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Going Deep—Together

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One day, at the Lake of Gennesaret, Simon, the fisherman, allowed Jesus to step into his boat and take it a short distance from shore in order to better address the pressing crowd (Luke 5:1-3). By the end of this account, we see a group of exhausted fishermen doing as Jesus directed them: “Put out into deep water, and let down your nets for a catch” (v. 4). Upon doing so, they found their nets full to overflowing, and partners were called to help bring in the fish.

These men depended on each other. They had a relationship that, over time, had evolved as a result of shared lives, common goals and mutual trust. Contracts weren’t necessary, but a deep commitment to one another and sharing a desired outcome were essential.

Partnerships between U.S. churches and overseas ministries can produce situations that are similar to Simon’s predicament. As relationships are formed, lives are shared and common goals are established—with powerful results for both sides.

The Alliance recognizes several key elements in a good partnership. Through Partner Care churches come alongside workers to help in various ways. Strategic Prayer involves standing with each other before the Throne. Doing Our Share means giving financially to support people and ministries. In Going There, short-term trips contribute to the shared strategies of the partners. And by Staying Aware, partners keep up-to-date with one another.

A partnership works best at the grassroots level, where there is a natural connection. The most likely link is between an Alliance church or district and an international worker with whom they already have a good relationship. Where there is that bond of mutual respect and trust, there is a good foundation for a partnership.

Another source is a church looking for an intercultural ministry that corresponds with what it is doing in its own city, building partnership on a natural base of understanding that comes with common goals. In some instances a church may prefer to have something in written form, a memorandum of understanding (MOU) that spells out what is expected. But under normal circumstances, the strong bond and drive between the church and the overseas team and/or project develops naturally.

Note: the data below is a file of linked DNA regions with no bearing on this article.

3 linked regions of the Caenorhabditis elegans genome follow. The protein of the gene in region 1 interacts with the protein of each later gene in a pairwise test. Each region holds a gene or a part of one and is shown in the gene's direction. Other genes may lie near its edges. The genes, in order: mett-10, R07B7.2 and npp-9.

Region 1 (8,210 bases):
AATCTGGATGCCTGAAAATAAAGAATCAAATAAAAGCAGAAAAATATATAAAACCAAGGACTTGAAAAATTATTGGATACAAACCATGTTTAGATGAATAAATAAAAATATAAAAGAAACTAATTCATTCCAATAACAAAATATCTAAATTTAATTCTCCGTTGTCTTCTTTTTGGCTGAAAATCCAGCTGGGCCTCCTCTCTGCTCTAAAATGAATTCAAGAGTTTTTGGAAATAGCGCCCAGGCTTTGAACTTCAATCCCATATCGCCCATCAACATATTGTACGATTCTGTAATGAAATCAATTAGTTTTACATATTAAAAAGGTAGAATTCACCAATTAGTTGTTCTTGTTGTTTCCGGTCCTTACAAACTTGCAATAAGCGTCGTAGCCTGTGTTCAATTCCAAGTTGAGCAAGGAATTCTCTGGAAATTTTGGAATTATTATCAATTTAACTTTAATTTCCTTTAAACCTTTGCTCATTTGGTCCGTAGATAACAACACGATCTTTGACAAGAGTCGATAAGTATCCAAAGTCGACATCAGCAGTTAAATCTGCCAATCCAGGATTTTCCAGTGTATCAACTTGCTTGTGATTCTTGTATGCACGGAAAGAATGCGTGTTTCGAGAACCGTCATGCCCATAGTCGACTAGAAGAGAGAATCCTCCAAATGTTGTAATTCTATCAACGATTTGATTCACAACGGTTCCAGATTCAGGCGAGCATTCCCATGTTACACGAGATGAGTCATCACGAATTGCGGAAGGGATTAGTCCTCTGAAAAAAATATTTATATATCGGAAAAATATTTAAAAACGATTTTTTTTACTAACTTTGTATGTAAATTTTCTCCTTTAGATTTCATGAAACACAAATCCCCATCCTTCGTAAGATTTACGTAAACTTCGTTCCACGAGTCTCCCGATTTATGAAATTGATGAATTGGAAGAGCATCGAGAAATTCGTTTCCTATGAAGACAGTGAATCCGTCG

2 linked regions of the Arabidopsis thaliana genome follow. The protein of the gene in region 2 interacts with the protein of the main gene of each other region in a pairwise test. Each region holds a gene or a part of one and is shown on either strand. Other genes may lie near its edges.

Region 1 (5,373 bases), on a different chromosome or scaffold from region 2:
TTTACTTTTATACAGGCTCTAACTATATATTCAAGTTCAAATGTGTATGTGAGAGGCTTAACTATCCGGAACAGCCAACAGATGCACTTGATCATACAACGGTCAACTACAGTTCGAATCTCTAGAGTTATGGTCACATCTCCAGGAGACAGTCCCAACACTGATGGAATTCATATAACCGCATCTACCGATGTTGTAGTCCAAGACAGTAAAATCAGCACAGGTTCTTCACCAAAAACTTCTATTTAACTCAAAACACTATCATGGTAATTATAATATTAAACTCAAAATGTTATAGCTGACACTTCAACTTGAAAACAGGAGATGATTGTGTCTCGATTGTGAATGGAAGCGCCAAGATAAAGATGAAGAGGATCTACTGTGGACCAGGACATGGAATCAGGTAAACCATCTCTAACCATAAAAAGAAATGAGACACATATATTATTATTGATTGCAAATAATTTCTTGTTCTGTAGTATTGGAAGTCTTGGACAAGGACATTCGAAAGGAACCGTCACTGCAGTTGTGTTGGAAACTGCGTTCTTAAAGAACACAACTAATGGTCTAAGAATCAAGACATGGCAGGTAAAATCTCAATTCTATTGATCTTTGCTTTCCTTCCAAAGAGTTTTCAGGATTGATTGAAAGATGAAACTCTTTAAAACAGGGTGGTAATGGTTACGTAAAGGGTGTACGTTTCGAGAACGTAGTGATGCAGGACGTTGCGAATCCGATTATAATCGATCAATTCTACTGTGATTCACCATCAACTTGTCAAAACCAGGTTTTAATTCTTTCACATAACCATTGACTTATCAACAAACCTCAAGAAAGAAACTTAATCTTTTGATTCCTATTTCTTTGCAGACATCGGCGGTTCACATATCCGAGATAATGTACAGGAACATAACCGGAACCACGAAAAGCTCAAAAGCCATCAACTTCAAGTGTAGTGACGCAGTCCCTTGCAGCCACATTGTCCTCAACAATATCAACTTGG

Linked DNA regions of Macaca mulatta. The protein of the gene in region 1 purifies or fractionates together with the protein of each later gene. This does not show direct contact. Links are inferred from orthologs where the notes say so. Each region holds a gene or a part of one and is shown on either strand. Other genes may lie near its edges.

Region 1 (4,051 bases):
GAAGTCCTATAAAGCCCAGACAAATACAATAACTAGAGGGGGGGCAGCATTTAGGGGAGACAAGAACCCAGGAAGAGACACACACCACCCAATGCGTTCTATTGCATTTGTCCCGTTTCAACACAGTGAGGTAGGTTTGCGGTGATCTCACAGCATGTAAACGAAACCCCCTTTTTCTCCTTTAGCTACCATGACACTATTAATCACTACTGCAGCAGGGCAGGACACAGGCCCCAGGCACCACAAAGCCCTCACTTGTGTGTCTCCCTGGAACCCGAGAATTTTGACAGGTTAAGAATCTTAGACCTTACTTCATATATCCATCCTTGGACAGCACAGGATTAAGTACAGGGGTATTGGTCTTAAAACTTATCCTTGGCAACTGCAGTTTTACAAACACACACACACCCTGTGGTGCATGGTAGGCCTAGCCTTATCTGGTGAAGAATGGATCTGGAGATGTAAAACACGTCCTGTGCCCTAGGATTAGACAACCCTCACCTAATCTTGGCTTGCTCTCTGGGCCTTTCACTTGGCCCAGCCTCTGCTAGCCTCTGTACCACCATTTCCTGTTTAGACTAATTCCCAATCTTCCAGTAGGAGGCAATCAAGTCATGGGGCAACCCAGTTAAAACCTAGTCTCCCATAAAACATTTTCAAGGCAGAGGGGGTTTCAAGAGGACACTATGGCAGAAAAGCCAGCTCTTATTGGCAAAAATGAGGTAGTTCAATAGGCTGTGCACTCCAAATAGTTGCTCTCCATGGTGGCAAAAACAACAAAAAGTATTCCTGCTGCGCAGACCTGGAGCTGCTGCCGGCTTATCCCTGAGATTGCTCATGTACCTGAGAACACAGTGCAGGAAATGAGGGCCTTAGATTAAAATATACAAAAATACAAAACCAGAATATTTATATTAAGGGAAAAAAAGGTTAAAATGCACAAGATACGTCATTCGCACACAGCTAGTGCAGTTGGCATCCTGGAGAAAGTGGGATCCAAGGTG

Most partnerships begin with a focus on either people or a project. But, as in all of life, changes come to relationships. People move on to other things, a church’s interests change or the project is completed. Rather than let a relationship come to a skidding halt, I suggest that while a partnership ought to initially focus on people or a project, don’t limit it to just that. Explore other things the field or the team is doing where your partners minister.

Look at a funnel. We always see it as a large reservoir that channels down to a narrow spout. However, flip the funnel over and observe the small spout. Think of that opening as the people you’re partnering with, the project that you’re involved with. Keep that as the focus of your partnership. And do you know what? If you pull that spout (the partnership) closer to your eye, you can see beyond that opening to a wide variety of ministries that are taking place in the larger end of that funnel. That’s the field, the team that your partners are a part of.

Partnerships should be Spirit led and relationship based. At the root of a partnership should be a common bond, similar goals and a sense of trust. It should be beneficial for growth not only in an overseas context but also for the local church.

While approval for partnerships is not necessary, district leadership, as well as field and regional leadership, should be aware that they exist. Leadership can often provide input and suggestions to help the partnership grow in positive ways. And while the Office of Ministry Partnerships no longer exists at the National Office, help is always available from your district office, your district mobilizer, and other church leaders as well as field or regional leaders. The newly formed office of Global Link is also available for any assistance you may need.

Trusting in the Lord’s command to “put out into deep water,” let’s fish for men with our partners—on both home and distant shores. I know we will be “astonished at the catch of fish.” Let’s keep casting our nets through partnering!

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